Explaining the Democrats’ Payroll Tax Holiday

It'll probably create more votes than it will jobs, but it's a start.

By Seth Freed Wessler Sep 27, 2010

Senate Democrats will to take a largely political swing at high unemployment this week, with a bill to provide incentives to stop outsourcing. The bill would suspend payroll taxes for companies that replace outsourced jobs with domestic hires and end tax incentives for companies to hire abroad. And it will give Democrats another talking point in their effort to show voters they care about jobs. But it’s one more initiative that’s too timid and too piecemeal to actually get folks back to work.

With unemployment at nearly 10 percent for all Americans and significantly higher for both blacks and Latinos, the Creating American Jobs and End Offshoring Act, introduced last week by Sen. Dick Durbin of Illinois, is an 11th hour attempt to address unemployment in the remaining weeks of this pre-election session. The bill has already come under attack from conservatives who say it will hurt businesses and slow growth and some progressives who doubt it’s enough.

What’s in the Bill

Durbin’s initiative would provide a two-year payroll tax holiday for companies that hire workers in the U.S. if the job would otherwise have been outsourced. The tax holiday would go into effect immediately and remain available for three years.

Payroll taxes, which include payments for Social Security and Medicare, are a significant financial weight for both employers and employees. The legislation would suspend the employer’s contribution to the payroll taxes for certain jobs. It would not, however, change the tax obligations of new hires, despite the fact that payroll taxes are generally considered to be some of the most regressive taxes around.

The bill’s drafters hope that by suspending employers’ payroll tax obligations, American companies will be more likely to hire U.S.-based workers.

In addition to the tax holiday, the bill closes loopholes and tax arrangements that actually provide incentives for companies to relocate jobs to other countries.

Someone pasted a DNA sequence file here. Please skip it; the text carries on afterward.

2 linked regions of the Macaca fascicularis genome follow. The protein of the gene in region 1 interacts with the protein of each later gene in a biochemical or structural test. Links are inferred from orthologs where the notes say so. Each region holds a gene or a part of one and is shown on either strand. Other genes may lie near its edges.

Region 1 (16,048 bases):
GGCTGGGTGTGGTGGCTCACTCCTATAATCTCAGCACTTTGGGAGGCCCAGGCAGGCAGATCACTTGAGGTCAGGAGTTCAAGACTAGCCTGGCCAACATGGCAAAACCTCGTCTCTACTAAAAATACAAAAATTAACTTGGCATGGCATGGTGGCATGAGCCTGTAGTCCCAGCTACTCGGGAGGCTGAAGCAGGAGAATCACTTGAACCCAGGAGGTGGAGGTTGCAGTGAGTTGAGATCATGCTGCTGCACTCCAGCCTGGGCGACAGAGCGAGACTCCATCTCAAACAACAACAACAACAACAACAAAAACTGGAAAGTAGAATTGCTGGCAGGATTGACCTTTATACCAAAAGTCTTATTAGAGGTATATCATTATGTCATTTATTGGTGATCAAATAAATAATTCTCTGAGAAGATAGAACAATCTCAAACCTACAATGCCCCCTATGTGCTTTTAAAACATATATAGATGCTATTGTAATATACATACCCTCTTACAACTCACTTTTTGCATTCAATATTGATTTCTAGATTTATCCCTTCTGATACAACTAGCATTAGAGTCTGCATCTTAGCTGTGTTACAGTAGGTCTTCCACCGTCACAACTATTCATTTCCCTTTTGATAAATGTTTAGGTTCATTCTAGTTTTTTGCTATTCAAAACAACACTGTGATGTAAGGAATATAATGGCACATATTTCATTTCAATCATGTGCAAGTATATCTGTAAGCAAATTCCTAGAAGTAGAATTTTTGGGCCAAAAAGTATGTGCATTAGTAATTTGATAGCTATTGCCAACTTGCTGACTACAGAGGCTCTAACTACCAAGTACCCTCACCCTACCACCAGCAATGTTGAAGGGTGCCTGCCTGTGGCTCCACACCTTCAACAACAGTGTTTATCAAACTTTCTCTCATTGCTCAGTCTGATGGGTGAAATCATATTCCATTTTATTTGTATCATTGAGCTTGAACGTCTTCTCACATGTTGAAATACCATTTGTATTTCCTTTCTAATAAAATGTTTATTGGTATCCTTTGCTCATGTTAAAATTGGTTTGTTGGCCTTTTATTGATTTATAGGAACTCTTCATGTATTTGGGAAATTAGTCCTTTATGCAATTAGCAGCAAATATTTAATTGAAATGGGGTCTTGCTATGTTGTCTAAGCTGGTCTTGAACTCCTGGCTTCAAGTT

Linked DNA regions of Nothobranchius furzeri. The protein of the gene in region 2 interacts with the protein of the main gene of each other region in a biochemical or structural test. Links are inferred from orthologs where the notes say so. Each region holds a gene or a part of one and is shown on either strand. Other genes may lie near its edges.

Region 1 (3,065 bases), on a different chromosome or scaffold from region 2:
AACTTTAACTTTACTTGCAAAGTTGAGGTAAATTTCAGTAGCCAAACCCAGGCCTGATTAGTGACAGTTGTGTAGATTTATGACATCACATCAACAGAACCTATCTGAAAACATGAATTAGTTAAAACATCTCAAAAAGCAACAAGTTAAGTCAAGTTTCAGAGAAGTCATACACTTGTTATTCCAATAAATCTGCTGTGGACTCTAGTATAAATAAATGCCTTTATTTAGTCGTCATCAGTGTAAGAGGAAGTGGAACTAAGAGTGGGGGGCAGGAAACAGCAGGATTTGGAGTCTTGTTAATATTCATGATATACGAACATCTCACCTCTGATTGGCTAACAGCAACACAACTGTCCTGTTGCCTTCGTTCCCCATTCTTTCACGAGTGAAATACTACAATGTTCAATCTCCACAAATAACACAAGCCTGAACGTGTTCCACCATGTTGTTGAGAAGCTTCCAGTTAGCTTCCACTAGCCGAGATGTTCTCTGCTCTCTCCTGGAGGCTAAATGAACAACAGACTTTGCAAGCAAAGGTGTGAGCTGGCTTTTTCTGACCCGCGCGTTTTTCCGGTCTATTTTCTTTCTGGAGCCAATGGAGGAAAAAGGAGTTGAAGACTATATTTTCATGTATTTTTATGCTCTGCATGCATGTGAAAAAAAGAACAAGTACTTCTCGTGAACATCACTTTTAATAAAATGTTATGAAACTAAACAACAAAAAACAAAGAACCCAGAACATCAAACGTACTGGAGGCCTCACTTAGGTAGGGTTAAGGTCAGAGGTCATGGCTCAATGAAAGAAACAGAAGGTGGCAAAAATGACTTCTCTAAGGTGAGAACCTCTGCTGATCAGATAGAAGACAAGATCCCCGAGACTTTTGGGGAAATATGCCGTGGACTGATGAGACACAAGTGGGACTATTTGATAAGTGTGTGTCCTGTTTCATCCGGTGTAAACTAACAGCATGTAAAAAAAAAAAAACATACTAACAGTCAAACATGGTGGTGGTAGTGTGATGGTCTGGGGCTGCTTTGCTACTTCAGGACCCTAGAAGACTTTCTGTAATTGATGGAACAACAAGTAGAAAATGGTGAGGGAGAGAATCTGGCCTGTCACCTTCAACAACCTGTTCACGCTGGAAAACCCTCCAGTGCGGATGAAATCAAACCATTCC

The Huffington Post has excerpts from the bill’s summary:

eliminates subsidies that U.S. taxpayers provide to firms that move facilities offshore. The bill prohibits a firm from taking any deduction, loss or credit for amounts paid in connection with reducing or ending the operation of a trade or business in the U.S. and starting or expanding a similar trade or business overseas. 


Under current law, U.S. companies can defer paying U.S. tax on income earned by their foreign subsidiaries until that income is brought back to the United States. This is known as "deferral." Deferral has the effect of putting these firms at a competitive advantage over U.S. firms that hire U.S. workers to make products in the United States. The bill repeals deferral for companies that reduce or close a trade or business in the U.S. and start or expand a similar business overseas for the purpose of importing their products for sale in the United States. U.S. companies that locate facilities abroad in order to sell their products overseas are unaffected by this proposal.

Conservative business groups like the Chamber of Commerce and the National Association of Manufacturers oppose the bill.

"Limiting deferral would hinder the global competitiveness of these American companies, impede U.S. economic growth, and ultimately result in the loss of jobs," Bruce Josten, a Chamber of Commerce VP, wrote in a letter to senators last week, reports CNN.

Not surprisingly, conservative Democrats have raised concerns about the bill as well. The Wall Street Journal reports:

Sen. Max Baucus, the Montana Democrat who chairs the Senate Finance Committee, expressed concern last week that the bill would damage the competitiveness of U.S. companies, said Congress Daily, a Capitol Hill publication. "I think it puts the United States at a competitive disadvantage," Mr. Baucus said. "That’s why I’m concerned."

The bill’s supporters say the legislation will help stimulate American jobs in the short term and could help shift manufacturing and other offshore jobs back to the United States for an extended period. At the very least, the bill removes a set of incentives that, especially in a period of high unemployment, are hard to justify. And for Democrats, a vote on the bill, which is scheduled for tomorrow, provides a needed platform to highlight the party’s committment to economic recovery.

The Impact? Not Much

But it’s unclear how much of a dent the Creating American Jobs and End Offshoring Act could actually make. Though it’s sure to create some jobs in the U.S., those will likely be a drop in the bucket relative to the more than 14 million U.S. workers who are unemployed and the millions more underemployed.

Moreover, while it may help create some jobs, the tax holiday is skewed to the right in that it suspends employer contributions but not those of employees. As Dan Froomkin writes for the Huffington Post, "On its own, [the payroll tax is] the most regressive tax imaginable: 12.4% of your salary (typically split between you and your employer) no matter how little you make, and capped at an annual salary of $106,800."

Suspending the employee tax, or building a more progressive tax structure overall, would help equalize the economy and stimulate it in the short term by giving lower income workers money to inject into the economy. As a matter of politics, the bill could help the embattled party stave off a massive congressional shift in the coming elections. But as a matter of policy, Democrats are once again offering up too little too late to stimulate the economy.